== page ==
Elderly individuals with more remaining teeth are reported to be less frail and have better quality of life than edentulous individuals [6]. Poor oral health is common among elderly people and has been associated with chronic diseases and some components of frailty [6, 22] . Typical oral infectious diseases include dental caries and periodontal disease, wherein dental plaque [23]. The dental plaque forms a bacterial coat on the surface of teeth [24]. With insufficient oral care over time, the plaque thickens, increases the risk of oral diseases. Normally, the human oral microflora is predominately comprises Gram-positive bacteria. However, oropharyngeal colonization with Gram-positive bacteria has been associated with infections such as aspiration pneumonia [25, 26] . Therefore, it is necessary to maintain a healthy oral condition in elderly individuals with remaining teeth. As a typical effect of oral medicine on the oral function, it is well known that medication for cardiovascular diseases including hypertension relate to periodontitis [27, 28]. Dry mouth is a frequent side effect of antihypertensive medication. Salivary flow decreases as a side effect of this medication and expects that teeth, and the state of periodontal condition was also getting deterioration. Our results indicate that the conditions of the teeth and denture affect the adherence of contaminating substances such as oral bacteria. In this study, 44.5% of the participants reported having hypertension. Thus, when an elderly individual has hypertension, health care providers should also pay attention to oral hygiene.

There are some limitations of this study. First, due to its cross-sectional design, a causal relationship between oral hygiene and frailty could not be confirmed. A longitudinal study for this purpose is ongoing. Second, we did not include data on current medication of the participants in the analyses of this study, because the information we received from participants was not reliable (e.g. participants did not know the details of their current medication, they did not bring their list of medications to the intraoral examination, or self-declared medication and their list of medications did not match). As several medications used internally can cause thirst, this should be considered in future studies.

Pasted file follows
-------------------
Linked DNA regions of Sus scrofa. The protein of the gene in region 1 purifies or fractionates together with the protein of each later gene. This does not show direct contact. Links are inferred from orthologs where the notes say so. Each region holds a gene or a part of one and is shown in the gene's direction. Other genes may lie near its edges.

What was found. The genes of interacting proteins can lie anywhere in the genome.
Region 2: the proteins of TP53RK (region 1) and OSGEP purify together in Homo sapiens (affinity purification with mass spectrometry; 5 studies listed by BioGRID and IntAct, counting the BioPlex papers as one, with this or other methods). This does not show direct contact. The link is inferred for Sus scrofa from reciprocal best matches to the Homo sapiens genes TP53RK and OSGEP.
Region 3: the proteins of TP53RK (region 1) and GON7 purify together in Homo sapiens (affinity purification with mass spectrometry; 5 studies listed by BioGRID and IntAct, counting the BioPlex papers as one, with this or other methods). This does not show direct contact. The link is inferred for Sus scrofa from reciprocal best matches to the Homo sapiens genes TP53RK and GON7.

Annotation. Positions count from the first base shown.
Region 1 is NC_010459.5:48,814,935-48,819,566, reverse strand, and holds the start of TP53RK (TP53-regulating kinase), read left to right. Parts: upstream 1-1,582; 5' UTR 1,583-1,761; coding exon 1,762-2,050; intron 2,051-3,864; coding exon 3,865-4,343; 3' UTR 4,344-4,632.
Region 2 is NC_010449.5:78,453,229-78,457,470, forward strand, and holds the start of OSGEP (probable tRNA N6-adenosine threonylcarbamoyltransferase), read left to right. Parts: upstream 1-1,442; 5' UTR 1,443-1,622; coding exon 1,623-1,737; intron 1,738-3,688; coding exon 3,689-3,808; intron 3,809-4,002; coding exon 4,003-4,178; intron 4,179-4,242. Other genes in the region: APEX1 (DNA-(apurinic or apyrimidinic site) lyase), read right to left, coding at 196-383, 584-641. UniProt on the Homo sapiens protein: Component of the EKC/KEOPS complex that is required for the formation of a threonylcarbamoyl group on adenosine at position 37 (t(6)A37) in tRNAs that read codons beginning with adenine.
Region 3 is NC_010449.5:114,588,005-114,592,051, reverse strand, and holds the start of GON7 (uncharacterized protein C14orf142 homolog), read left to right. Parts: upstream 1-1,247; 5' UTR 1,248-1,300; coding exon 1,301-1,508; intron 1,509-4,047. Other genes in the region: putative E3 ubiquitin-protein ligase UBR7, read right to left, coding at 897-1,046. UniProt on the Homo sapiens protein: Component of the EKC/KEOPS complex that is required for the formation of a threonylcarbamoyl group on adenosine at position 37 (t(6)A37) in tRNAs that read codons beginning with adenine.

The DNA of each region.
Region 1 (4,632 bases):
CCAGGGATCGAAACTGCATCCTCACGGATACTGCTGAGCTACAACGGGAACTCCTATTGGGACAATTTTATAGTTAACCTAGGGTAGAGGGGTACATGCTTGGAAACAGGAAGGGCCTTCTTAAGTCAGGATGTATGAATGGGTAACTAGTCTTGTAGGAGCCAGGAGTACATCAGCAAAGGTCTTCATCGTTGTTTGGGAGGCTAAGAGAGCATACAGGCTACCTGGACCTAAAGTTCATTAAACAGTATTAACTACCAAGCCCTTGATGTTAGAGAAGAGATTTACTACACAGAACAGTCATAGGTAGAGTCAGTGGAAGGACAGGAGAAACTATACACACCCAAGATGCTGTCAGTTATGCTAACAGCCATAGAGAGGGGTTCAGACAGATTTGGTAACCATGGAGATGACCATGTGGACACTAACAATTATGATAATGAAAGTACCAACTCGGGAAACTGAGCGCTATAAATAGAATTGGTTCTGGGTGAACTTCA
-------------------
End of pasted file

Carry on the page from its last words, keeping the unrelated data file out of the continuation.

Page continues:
Conclusions

Oral hygiene status and the condition of the remaining teeth might be affected by the degree of frailty of an individual. The bacterial count of the frail group was significantly smaller than that of the robust group, suggesting that the number of remaining teeth is associated with the salivary bacterial count. Therefore, health care providers should carefully consider management of remaining teeth of older adults.

Abbreviations

ADL:

Activities of daily living

CHS:

The Cardiovascular Health Study

COACH:

The Clinical Oral Assessment Chart

FESTA:

The Frail Elderly in the Sasayama-Tamba Area

KCL:

Kihon Checklist

References

  1. 1.

    Bergman H, Ferrucci L, Guralnik J, Hogan DB, Hummel S, Karunananthan S, et al. Frailty: an emerging research and clinical paradigm--issues and controversies. J Gerontol A Biol Sci Med Sci. 2007;62:731–7.

  2. 2.

    Morley JE, Vellas B, van Kan GA, Anker SD, Bauer JM, Bernabei R, et al. Frailty consensus: a call to action. J Am Med Dir Assoc. 2013;14:392–7.

  3. 3.

    Bonnefoy M, Berrut G, Lesourd B, Ferry M, Gilbert T, Guerin O, Hanon O, Jeandel C, Paillaud E, Raynaud-Simon A, et al. Frailty and nutrition: searching for evidence. J Nutr Health Aging. 2015;19:250–7.

  4. 4.

    Yannakoulia M, Ntanasi E, Anastasiou CA, Scarmeas N. Frailty and nutrition: from epidemiological and clinical evidence to potential mechanisms. Metabolism. 2017;68:64–76.

  5. 5.

    MacEntee MI, Donnelly LR. Oral health and the frailty syndrome. Periodontology. 2016;2000(72):135–41.

  6. 6.

    Watanabe Y. Relationship between frailty and the decline of oral function in community-dwelling elderly people. Japanese J Gerodontol. 2017;31:405–11.

  7. 7.

    Razak PA, Richard KM, Thankachan RP, Hafiz KA, Kumar KN, Sameer KM. Geriatric oral health: a review article. J Int Oral Health. 2014;6:110–6.

  8. 8.

    Slade GD, Spencer AJ, Locker D, Hunt RJ, Strauss RP, Beck JD. Variations in the social impact of oral conditions among older adults in South Australia, Ontario, and North Carolina. J Dent Res. 1996;75:1439–50.

  9. 9.

    Ikebe K, Matsuda K, Kagawa R, Enoki K, Yoshida M, Maeda Y, et al. Association of masticatory performance with age, gender, number of teeth, occlusal force and salivary flow in Japanese older adults: is ageing a risk factor for masticatory dysfunction? Arch Oral Biol. 2011;56:991–6.

  10. 10.

    Health and Welfare Services for the Elderly. https://www.mhlw.go.jp/english/wp/wp-hw4/10.html. Accessed 27 Dec 2018.

  11. 11.

    Perneczky R, Wagenpfeil S, Komossa K, Grimmer T, Diehl J, Kurz A. Mapping scores onto stages: mini-mental state examination and clinical dementia rating. Am J Geriatr Psychiatry. 2006;14:139–44.

  12. 12.

    Satake S, Senda K, Hong YJ, Miura H, Endo H, Sakurai T, et al. Validity of the Kihon checklist for assessing frailty status. Geriatr Gerontol Int. 2016;16:709–15.

  13. 13.

    Kishimoto H, Hasegawa Y, Takaoka K, Noguchi K. Oral management for creating functional oral cavity in eating. Journal of Japanese Society for Parenteral and Enteral. Nutrition. 2016;31:687–92.

  14. 14.

    Andersson P, Hallberg IR, Renvert S. Inter-rater reliability of an oral assessment guide for elderly patients residing in a rehabilitation ward. Spec Care Dent. 2002;22:181–6.

  15. 15.

    Fukushima Y, Yoda T, Araki R, Sakai T, Toya S, Ito K, et al. Evaluation of oral wetness using an improved moisture-checking device for the diagnosis of dry mouth. Oral Science International. 2017;14:33–6.